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PSEi seen hitting 8,300 in 2019


By James A. Loyola

Despite hopes for a Christmas rally, BPI Securities Corporation does not see the local stock market moving much further for the rest of the month after having recovered from a beating brought about by a spike in inflation and capital flight.


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PSEi logo

During the brokerage firm’s year-end briefing BPI Securities President Hermenegildo Narvaez said the Philippine Stock Exchange index (PSEi) is seen to end the year at 7,650 although more growth is seen in 2019. Based on the individual growth estimates for stocks comprising the PSEi, Narvaez expects the market barometer to grow about 10 percent to 8,300 next year.

“Our expectation is the market will probably grow in line with earnings growth, so this will suggest that we’re looking at a 9 to 10 percent growth over the next year,” Narvaez said.

He added that, growth will be boosted by higher consumer spending next year as inflation rate is seen to continue to ease while the elections in May is also seen to release more cash and increase consumption.
Bank of the Philippine Islands (BPI) Lead Economist Emilio Neri, Jr. said that next year will see a more tamed inflation at an average at 3.6 percent, “so the concern on inflation is practically over.”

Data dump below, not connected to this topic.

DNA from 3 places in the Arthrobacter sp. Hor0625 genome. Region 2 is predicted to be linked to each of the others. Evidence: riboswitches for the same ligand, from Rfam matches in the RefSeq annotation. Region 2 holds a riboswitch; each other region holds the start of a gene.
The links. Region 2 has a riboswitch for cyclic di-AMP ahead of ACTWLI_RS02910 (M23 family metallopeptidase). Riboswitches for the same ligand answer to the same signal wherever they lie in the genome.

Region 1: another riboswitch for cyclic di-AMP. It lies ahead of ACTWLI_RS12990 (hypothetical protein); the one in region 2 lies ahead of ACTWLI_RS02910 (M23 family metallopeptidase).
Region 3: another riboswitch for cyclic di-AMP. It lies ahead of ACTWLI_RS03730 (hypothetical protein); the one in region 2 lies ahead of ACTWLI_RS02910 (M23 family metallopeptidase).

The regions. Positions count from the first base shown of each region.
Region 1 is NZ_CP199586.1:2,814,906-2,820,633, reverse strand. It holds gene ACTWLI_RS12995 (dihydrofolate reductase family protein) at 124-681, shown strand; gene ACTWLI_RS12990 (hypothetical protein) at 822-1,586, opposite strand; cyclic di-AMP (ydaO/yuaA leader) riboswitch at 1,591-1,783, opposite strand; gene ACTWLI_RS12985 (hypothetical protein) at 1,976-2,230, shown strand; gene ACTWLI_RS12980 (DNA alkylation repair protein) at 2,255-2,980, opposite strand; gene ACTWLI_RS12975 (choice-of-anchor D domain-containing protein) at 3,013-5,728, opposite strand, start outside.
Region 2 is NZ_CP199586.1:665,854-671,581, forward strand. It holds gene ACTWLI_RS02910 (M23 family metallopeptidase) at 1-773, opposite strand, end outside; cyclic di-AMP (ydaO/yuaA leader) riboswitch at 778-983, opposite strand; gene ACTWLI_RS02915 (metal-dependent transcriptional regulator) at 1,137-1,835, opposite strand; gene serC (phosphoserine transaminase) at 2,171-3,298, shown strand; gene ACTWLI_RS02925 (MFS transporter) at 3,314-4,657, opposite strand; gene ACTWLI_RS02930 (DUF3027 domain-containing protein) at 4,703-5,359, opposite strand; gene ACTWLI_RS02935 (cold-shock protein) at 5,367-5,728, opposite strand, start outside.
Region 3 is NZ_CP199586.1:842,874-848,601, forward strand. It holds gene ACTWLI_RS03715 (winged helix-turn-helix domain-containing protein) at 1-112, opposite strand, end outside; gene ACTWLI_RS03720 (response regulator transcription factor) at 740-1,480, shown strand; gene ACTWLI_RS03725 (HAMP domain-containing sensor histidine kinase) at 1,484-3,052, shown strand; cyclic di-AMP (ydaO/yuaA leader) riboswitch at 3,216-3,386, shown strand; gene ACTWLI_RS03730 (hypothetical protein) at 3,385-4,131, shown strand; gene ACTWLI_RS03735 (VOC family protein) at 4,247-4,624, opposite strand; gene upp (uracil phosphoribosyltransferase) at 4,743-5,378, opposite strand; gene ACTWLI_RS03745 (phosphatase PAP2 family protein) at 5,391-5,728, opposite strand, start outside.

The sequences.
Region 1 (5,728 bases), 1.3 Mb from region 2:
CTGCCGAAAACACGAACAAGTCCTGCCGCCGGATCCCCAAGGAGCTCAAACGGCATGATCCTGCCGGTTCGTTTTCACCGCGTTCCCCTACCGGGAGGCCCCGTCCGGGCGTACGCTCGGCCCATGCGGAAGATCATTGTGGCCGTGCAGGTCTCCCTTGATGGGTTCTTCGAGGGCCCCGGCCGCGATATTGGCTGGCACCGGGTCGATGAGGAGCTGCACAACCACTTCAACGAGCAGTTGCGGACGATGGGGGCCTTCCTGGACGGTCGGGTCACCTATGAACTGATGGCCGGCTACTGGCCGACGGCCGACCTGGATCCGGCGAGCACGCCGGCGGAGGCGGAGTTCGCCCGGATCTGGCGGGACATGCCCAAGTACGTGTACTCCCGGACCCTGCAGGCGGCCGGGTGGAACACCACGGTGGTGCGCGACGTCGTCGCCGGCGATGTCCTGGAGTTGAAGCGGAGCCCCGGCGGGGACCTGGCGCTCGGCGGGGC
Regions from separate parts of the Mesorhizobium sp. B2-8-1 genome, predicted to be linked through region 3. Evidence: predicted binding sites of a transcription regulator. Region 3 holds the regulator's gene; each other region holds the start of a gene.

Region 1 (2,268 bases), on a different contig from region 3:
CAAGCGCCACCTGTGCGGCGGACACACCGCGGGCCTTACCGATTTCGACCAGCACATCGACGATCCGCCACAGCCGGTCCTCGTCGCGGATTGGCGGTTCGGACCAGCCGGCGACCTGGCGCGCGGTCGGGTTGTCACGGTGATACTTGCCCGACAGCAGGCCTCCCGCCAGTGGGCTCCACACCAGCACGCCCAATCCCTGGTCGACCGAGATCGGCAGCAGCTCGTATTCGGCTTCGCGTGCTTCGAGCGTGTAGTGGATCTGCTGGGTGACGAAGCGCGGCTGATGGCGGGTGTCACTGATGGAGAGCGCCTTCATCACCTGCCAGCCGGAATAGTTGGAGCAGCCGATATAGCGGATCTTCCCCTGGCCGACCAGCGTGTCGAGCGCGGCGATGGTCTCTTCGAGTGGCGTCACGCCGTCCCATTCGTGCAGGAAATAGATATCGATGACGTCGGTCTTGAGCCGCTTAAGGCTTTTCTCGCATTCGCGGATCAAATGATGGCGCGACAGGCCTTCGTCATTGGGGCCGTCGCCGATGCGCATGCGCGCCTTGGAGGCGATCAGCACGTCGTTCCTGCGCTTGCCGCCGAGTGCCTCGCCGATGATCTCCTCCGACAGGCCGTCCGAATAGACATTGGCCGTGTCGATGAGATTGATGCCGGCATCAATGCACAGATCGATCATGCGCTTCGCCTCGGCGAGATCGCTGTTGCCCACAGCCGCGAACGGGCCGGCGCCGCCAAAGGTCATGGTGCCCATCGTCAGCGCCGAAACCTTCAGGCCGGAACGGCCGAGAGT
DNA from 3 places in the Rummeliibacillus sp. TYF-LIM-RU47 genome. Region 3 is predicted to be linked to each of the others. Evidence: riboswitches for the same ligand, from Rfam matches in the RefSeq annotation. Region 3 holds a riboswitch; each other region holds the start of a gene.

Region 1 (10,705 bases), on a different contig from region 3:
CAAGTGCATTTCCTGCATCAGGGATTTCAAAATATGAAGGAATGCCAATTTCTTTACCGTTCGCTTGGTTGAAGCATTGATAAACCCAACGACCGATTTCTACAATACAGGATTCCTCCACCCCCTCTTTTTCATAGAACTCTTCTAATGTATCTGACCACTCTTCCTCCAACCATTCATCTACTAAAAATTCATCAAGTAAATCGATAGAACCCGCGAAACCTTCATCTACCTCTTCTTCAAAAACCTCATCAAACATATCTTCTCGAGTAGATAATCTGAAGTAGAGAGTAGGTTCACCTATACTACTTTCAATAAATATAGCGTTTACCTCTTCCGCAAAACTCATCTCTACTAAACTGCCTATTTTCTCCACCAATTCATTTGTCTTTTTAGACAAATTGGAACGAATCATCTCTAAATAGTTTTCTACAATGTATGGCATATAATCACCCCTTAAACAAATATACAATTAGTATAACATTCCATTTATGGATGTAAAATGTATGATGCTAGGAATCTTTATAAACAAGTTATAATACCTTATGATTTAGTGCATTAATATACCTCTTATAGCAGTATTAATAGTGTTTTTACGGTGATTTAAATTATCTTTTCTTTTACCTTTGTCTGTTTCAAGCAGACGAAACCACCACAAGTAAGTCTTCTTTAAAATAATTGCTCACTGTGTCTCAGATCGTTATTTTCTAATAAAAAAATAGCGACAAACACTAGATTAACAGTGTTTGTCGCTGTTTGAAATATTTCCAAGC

Neri also said the cost of borrowing will significantly decline by next year after the central bank instituted a number of interest rate hikes this year.

“What will drive the interest rate to go down — inflation is down, government will continue to borrow but the increase will be much lower, and continued reduction in reserve requirement,” he said.
Also seen to boost local stocks is the expected growth of the Philippine economy as well as improving valuations for these companies.

For next year, Narvaez said earnings growth “will drive the appreciation of the market.” The rosy outlook is anchored on the robust economic growth averaging 7 percent in the next two years driven by consumption and investment.

However, Narvaez also warns of risks posted by a feared weakness of the Philippine Peso as well as the impact of the US-China trade war on global stocks. He noted that, the Philippines has been suffering from “collateral damage” from the brewing trade war.

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